Side Effects of Quinine
April 4th, 2012 by Paul Jude
Quinine is used to treat malaria, a disease caused by parasites. Parasites that cause malaria typically enter the body through the bite of a mosquito. Malaria is common in areas such as Africa, South America, and Southern Asia.
Quinine will not treat severe forms of malaria, and it should not be taken to prevent malaria. Quinine also should not be taken to treat or prevent night-time leg cramps. Using this medication improperly or without the advice of a doctor can result in serious side effects or death. Quinine is approved for use only in treating malaria. Some people have used quinine to treat leg cramps, but this is not an FDA-approved use.
The U.S. Food and Drug Administration has banned the sale of all non-approved brands of quinine. As of December 2006, Qualaquin is the only brand of quinine that is approved by the FDA.
Get emergency medical help if you have any of these signs of an allergic reaction: hives; difficulty breathing; swelling of your face, lips, tongue, or throat. Stop using quinine and call your doctor at once if you have any of these serious side effects:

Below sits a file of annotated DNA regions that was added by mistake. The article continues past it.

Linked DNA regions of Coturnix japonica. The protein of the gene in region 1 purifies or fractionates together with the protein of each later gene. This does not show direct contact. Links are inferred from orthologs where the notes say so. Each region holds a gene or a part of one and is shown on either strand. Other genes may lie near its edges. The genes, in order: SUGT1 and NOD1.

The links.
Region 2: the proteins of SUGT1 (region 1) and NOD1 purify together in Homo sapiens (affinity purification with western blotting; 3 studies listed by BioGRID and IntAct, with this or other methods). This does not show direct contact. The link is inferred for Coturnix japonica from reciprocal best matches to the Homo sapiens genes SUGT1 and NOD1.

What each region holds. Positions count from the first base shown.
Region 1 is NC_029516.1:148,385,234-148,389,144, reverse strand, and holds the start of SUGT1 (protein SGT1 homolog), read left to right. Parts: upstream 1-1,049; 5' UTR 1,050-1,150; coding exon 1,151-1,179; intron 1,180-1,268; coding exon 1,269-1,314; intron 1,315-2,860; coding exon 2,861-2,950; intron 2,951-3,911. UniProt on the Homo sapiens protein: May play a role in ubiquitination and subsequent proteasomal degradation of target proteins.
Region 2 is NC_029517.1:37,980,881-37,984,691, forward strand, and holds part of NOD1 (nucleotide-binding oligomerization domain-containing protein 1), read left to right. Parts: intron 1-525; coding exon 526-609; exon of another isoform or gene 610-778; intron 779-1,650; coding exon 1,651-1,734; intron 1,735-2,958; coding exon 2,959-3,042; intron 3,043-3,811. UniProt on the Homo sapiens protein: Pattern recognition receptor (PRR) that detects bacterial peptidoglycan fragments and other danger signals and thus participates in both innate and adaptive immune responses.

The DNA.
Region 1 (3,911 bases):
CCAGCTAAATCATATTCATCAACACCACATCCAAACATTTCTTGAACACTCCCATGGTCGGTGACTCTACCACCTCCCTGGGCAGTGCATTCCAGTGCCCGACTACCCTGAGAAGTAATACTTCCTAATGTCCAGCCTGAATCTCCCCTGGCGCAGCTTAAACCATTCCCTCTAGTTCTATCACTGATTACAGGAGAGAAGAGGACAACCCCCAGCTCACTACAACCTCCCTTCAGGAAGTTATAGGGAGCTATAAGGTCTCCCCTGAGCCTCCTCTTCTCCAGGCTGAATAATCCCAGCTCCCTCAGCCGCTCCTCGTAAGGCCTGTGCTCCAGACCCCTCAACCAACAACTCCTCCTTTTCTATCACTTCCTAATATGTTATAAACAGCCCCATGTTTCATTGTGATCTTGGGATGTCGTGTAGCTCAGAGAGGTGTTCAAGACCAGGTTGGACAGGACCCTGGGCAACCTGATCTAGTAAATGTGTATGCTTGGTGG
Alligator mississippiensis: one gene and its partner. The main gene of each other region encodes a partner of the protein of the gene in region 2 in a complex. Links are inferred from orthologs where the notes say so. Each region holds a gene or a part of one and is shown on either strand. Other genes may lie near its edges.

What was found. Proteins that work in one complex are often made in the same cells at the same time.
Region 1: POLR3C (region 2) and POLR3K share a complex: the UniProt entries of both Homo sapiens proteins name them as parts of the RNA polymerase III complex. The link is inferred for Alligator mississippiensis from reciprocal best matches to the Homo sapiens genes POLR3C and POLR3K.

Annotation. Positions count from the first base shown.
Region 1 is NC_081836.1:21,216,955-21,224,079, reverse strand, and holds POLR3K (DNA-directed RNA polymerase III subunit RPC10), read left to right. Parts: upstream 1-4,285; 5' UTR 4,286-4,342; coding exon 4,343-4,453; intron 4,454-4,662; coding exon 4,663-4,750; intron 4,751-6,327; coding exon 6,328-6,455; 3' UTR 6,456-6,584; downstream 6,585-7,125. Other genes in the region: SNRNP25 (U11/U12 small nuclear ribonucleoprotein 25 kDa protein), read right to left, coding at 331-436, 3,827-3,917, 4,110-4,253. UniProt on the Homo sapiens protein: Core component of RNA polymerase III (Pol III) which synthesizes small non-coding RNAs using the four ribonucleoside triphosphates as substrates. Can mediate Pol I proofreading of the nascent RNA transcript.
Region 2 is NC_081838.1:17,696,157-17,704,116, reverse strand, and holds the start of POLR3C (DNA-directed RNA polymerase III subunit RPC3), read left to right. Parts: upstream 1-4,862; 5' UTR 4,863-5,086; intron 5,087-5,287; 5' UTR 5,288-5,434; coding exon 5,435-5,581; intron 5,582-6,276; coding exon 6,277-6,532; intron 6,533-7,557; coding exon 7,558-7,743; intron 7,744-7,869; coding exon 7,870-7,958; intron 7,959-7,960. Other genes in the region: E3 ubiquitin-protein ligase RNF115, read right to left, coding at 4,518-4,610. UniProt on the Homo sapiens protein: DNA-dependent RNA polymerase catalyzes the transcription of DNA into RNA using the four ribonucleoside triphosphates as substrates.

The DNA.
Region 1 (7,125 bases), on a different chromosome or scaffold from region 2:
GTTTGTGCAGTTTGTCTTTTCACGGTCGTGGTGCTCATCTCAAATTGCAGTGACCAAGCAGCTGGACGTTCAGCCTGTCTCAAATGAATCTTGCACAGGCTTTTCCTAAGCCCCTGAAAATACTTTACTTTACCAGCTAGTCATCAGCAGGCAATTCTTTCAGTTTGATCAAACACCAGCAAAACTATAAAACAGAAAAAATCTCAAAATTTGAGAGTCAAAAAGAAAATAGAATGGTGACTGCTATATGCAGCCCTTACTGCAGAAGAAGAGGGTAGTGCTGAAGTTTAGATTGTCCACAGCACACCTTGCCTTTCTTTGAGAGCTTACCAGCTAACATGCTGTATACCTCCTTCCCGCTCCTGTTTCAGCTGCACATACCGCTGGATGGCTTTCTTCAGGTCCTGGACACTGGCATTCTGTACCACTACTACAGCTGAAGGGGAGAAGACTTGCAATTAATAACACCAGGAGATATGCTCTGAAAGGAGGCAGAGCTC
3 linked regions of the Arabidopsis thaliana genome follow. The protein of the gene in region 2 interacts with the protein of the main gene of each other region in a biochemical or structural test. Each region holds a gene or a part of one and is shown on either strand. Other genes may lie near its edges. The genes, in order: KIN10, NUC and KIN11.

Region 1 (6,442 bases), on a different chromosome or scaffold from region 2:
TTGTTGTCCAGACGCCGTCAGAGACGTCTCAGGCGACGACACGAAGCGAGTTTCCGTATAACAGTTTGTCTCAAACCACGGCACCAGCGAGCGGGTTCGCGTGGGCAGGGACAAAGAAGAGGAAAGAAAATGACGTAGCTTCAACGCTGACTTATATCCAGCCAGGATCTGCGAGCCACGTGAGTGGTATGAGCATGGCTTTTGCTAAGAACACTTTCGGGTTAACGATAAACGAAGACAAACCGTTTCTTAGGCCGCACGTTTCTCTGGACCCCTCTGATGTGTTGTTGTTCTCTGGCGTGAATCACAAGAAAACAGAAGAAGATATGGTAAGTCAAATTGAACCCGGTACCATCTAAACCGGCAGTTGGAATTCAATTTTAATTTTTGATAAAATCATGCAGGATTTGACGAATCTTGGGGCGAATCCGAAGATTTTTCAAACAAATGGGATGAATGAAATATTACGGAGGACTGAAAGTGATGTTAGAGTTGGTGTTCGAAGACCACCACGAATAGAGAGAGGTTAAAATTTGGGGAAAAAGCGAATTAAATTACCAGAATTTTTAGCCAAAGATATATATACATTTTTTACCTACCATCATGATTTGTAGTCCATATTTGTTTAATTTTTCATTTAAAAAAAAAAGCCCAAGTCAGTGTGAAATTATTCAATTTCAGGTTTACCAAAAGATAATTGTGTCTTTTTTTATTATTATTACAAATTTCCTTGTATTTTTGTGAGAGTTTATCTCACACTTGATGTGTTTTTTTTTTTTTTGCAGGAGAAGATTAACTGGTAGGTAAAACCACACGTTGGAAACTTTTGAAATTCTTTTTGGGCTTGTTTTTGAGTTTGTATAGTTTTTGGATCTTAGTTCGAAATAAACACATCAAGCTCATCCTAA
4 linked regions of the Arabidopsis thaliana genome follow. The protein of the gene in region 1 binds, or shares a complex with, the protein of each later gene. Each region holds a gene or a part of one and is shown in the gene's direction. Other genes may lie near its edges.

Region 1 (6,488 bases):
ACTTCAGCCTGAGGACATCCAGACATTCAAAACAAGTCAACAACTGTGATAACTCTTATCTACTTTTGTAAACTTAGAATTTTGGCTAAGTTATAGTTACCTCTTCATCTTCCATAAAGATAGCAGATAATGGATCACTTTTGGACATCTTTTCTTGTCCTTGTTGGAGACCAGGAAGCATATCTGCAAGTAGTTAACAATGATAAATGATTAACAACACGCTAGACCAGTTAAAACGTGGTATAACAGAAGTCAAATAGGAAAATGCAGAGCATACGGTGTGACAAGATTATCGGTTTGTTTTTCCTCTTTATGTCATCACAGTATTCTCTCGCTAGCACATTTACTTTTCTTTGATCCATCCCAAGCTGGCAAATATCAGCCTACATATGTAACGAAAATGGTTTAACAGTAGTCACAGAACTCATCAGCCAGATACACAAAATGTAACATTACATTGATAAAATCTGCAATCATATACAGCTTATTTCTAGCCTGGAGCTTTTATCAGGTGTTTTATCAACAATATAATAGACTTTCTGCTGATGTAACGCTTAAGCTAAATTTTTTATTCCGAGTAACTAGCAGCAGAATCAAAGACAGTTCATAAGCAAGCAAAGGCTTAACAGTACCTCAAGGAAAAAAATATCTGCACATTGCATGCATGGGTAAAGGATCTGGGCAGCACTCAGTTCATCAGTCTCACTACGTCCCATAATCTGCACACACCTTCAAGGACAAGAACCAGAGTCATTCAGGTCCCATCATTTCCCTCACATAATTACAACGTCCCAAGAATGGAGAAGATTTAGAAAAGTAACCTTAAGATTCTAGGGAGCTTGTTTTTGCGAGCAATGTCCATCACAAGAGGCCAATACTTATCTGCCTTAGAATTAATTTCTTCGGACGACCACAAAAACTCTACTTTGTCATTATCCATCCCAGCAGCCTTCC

- fever, chills, confusion, weakness, sweating;
- severe vomiting, stomach pain, diarrhea;
- problems with vision or hearing;
- chest pain, trouble breathing, severe dizziness, fainting, fast or pounding heartbeats;
- severe flushing (warmth, redness, or tingly feeling);
- urinating less than usual or not at all;
- weak or shallow breathing, feeling like you might pass out;
- easy bruising, unusual bleeding (nose, mouth, vagina, or rectum), purple or red pinpoint spots under your skin;
- blood in your urine or stools;
- fever, sore throat, and headache with a severe blistering, peeling, and red skin rash; or
- loss of appetite, dark urine, clay-colored stools, jaundice (yellowing of the skin or eyes).
Less serious side effects may include:
- headache, blurred vision, changes in color vision;
- mild dizziness, spinning sensation, ringing in your ears;
- upset stomach; or
- muscle weakness.
- a heart rhythm disorder called Long QT syndrome;
- an enzyme deficiency called glucose-6-phosphate dehydrogenase (G-6-PD) deficiency;
- a blood clotting disorder;
- myasthenia gravis; or
- optic neuritis (inflammation of the optic nerve).
To make sure you can safely take quinine, tell your doctor if you have any of these other conditions:
- heart disease or a heart rhythm disorder;
- low potassium levels in your blood (hypokalemia); or
- kidney or liver disease.